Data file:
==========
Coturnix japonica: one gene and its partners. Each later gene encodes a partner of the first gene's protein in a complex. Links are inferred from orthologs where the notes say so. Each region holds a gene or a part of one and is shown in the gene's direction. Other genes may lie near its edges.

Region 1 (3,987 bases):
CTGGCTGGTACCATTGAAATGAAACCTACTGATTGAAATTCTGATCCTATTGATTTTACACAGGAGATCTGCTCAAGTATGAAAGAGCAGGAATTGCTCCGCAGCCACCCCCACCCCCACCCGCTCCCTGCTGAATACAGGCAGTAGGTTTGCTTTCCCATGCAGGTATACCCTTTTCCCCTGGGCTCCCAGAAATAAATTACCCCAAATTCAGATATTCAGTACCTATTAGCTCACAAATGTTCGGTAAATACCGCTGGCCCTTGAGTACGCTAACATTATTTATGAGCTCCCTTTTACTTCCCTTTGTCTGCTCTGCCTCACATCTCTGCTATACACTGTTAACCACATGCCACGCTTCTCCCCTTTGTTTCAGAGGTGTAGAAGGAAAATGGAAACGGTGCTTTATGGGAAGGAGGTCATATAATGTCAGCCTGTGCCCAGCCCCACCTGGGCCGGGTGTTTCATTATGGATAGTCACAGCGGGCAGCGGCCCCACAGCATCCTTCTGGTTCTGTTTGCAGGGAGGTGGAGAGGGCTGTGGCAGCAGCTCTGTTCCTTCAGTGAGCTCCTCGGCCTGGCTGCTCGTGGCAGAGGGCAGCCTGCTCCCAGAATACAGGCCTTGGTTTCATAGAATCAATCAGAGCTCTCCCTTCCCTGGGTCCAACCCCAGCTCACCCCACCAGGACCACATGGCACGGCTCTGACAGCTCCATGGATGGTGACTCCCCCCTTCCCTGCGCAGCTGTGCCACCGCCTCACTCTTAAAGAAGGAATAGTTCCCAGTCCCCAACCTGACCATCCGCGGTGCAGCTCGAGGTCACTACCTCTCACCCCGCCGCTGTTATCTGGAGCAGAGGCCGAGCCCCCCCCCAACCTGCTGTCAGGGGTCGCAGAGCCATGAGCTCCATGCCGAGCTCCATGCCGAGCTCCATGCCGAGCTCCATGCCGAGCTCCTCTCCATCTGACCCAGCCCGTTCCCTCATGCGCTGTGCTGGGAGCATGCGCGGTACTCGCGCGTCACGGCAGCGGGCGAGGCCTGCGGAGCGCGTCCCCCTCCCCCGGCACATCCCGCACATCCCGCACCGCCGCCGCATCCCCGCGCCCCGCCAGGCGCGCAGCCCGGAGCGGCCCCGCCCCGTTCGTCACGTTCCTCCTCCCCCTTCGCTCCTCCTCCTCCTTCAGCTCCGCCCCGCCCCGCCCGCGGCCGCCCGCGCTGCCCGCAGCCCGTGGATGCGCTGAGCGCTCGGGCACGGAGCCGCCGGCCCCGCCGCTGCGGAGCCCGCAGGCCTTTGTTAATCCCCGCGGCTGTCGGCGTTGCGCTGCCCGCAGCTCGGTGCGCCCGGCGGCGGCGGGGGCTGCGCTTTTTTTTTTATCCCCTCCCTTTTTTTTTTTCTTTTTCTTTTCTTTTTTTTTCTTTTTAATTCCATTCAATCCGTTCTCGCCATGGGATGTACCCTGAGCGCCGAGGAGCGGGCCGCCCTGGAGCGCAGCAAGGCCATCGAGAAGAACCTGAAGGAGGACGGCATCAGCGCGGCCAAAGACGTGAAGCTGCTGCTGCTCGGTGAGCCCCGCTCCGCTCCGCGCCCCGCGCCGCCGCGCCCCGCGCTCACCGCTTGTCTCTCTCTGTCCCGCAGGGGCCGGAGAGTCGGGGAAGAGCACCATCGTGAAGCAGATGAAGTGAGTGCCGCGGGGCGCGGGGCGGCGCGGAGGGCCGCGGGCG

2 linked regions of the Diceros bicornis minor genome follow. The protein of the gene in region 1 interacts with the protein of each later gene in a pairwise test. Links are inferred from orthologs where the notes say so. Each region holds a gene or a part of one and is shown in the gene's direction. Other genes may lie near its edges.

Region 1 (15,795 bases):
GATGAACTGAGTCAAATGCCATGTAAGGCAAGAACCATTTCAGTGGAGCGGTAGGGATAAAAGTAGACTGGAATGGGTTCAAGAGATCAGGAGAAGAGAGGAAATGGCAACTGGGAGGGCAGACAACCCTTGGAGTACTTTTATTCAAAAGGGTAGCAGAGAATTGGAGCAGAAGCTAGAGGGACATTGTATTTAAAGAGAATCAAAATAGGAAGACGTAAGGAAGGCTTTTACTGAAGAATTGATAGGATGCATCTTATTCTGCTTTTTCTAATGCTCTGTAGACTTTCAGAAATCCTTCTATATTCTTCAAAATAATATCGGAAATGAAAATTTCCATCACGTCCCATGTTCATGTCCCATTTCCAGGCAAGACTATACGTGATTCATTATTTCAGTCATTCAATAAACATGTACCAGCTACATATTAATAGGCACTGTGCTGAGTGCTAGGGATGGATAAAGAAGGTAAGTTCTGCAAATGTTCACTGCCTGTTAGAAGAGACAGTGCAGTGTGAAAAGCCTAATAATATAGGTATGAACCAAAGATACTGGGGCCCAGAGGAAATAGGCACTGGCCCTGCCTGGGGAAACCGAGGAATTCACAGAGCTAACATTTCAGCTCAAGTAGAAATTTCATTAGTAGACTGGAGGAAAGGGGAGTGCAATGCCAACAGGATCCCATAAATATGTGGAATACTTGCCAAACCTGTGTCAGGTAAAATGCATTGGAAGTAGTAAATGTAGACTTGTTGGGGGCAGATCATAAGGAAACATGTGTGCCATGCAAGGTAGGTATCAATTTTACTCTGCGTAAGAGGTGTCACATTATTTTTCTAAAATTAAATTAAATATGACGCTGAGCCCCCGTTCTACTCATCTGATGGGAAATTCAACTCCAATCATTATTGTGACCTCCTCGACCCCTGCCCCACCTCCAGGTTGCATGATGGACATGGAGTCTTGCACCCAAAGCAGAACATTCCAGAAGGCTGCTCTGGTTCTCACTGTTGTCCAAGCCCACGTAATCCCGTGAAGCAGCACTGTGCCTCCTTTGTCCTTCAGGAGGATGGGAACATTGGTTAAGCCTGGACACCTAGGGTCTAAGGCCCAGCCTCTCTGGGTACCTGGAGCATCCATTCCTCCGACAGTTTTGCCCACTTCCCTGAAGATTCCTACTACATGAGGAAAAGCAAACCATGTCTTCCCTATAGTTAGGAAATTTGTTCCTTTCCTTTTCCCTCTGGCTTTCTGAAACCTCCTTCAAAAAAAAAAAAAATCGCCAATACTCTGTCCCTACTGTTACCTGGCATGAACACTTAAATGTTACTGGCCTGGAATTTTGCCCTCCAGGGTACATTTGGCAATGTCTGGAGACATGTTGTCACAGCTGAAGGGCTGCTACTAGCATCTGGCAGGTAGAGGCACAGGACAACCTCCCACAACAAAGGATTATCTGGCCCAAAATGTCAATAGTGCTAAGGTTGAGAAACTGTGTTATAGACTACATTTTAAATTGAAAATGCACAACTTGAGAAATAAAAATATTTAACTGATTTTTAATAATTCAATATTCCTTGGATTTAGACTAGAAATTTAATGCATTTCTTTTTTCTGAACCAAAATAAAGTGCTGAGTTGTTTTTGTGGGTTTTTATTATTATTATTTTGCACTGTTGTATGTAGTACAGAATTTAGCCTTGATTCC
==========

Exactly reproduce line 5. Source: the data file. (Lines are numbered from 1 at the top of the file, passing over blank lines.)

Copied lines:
Region 1 (15,795 bases):